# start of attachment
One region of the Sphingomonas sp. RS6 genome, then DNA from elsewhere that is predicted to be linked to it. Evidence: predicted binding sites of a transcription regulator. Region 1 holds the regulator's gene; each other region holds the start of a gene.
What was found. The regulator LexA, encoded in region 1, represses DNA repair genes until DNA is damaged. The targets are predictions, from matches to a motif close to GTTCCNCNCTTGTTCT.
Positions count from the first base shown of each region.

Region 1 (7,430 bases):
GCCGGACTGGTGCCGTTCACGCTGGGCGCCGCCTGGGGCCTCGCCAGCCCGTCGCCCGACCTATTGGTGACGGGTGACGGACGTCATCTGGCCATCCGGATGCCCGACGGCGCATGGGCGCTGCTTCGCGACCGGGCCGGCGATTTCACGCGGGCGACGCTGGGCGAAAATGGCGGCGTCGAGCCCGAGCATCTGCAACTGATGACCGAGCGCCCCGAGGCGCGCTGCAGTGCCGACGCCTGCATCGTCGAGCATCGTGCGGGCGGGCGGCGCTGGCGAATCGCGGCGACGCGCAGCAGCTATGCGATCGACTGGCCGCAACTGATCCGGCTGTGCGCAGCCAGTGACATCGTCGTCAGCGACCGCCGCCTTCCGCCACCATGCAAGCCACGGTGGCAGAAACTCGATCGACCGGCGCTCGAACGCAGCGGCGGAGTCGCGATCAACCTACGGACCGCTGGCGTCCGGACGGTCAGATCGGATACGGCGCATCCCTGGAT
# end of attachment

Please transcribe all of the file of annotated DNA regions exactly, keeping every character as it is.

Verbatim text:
One region of the Sphingomonas sp. RS6 genome, then DNA from elsewhere that is predicted to be linked to it. Evidence: predicted binding sites of a transcription regulator. Region 1 holds the regulator's gene; each other region holds the start of a gene.
What was found. The regulator LexA, encoded in region 1, represses DNA repair genes until DNA is damaged. The targets are predictions, from matches to a motif close to GTTCCNCNCTTGTTCT.
Positions count from the first base shown of each region.

Region 1 (7,430 bases):
GCCGGACTGGTGCCGTTCACGCTGGGCGCCGCCTGGGGCCTCGCCAGCCCGTCGCCCGACCTATTGGTGACGGGTGACGGACGTCATCTGGCCATCCGGATGCCCGACGGCGCATGGGCGCTGCTTCGCGACCGGGCCGGCGATTTCACGCGGGCGACGCTGGGCGAAAATGGCGGCGTCGAGCCCGAGCATCTGCAACTGATGACCGAGCGCCCCGAGGCGCGCTGCAGTGCCGACGCCTGCATCGTCGAGCATCGTGCGGGCGGGCGGCGCTGGCGAATCGCGGCGACGCGCAGCAGCTATGCGATCGACTGGCCGCAACTGATCCGGCTGTGCGCAGCCAGTGACATCGTCGTCAGCGACCGCCGCCTTCCGCCACCATGCAAGCCACGGTGGCAGAAACTCGATCGACCGGCGCTCGAACGCAGCGGCGGAGTCGCGATCAACCTACGGACCGCTGGCGTCCGGACGGTCAGATCGGATACGGCGCATCCCTGGAT